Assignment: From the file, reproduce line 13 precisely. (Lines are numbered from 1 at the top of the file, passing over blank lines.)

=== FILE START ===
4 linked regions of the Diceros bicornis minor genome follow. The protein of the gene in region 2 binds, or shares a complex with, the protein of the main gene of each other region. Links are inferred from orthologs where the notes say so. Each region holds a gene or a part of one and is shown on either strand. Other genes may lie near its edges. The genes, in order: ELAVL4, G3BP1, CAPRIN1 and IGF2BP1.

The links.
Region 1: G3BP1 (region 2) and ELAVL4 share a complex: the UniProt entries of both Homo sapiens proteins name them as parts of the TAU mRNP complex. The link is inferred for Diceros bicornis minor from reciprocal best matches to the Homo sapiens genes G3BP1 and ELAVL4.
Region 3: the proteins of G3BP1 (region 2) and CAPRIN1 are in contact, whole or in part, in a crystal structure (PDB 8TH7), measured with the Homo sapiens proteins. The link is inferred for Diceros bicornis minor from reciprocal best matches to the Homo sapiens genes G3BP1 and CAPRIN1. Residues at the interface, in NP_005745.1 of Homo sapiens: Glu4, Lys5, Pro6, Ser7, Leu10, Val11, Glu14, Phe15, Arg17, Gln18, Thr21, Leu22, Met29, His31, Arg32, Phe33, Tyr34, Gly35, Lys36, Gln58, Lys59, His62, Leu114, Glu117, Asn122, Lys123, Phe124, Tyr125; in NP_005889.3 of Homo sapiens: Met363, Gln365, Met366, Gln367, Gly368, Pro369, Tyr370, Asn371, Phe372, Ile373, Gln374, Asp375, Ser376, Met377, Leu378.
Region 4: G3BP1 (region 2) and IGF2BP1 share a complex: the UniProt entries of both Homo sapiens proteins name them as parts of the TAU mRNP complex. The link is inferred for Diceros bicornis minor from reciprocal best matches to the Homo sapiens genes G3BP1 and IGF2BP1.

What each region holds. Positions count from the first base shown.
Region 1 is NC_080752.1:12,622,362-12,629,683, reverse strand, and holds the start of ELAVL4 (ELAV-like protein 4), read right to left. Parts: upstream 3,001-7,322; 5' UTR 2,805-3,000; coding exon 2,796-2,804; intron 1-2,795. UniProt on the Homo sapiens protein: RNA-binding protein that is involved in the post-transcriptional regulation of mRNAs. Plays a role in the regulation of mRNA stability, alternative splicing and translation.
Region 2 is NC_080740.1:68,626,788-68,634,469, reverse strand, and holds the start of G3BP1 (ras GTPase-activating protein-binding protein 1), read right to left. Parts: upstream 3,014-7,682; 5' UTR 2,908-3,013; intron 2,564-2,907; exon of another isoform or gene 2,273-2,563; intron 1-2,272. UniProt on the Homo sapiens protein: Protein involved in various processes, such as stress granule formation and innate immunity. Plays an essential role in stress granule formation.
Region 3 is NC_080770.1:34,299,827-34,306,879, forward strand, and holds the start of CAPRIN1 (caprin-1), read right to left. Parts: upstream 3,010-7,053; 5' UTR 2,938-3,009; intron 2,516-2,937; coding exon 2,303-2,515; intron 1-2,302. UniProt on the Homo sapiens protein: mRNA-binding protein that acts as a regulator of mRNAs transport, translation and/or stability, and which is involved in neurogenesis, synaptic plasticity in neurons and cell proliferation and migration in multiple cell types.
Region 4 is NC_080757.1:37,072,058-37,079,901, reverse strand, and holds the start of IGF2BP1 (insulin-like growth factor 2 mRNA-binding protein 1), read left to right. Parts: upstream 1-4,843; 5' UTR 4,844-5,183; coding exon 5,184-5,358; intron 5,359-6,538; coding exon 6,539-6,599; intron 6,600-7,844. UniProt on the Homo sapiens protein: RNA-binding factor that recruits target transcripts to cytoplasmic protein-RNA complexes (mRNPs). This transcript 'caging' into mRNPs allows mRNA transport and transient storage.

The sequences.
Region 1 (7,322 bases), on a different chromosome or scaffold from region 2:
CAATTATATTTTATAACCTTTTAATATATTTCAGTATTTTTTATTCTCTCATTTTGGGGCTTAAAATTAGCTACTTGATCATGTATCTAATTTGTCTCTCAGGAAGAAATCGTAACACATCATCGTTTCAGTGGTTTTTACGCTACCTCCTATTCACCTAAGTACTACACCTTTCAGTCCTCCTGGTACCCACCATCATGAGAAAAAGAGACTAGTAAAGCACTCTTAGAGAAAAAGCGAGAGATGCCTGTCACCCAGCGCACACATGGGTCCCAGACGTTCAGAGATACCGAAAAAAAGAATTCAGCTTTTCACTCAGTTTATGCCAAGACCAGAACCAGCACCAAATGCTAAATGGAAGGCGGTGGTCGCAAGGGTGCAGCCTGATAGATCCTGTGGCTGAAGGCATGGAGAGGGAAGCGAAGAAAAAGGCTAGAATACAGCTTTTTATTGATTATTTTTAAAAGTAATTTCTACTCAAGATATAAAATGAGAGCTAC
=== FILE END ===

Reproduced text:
CAATTATATTTTATAACCTTTTAATATATTTCAGTATTTTTTATTCTCTCATTTTGGGGCTTAAAATTAGCTACTTGATCATGTATCTAATTTGTCTCTCAGGAAGAAATCGTAACACATCATCGTTTCAGTGGTTTTTACGCTACCTCCTATTCACCTAAGTACTACACCTTTCAGTCCTCCTGGTACCCACCATCATGAGAAAAAGAGACTAGTAAAGCACTCTTAGAGAAAAAGCGAGAGATGCCTGTCACCCAGCGCACACATGGGTCCCAGACGTTCAGAGATACCGAAAAAAAGAATTCAGCTTTTCACTCAGTTTATGCCAAGACCAGAACCAGCACCAAATGCTAAATGGAAGGCGGTGGTCGCAAGGGTGCAGCCTGATAGATCCTGTGGCTGAAGGCATGGAGAGGGAAGCGAAGAAAAAGGCTAGAATACAGCTTTTTATTGATTATTTTTAAAAGTAATTTCTACTCAAGATATAAAATGAGAGCTAC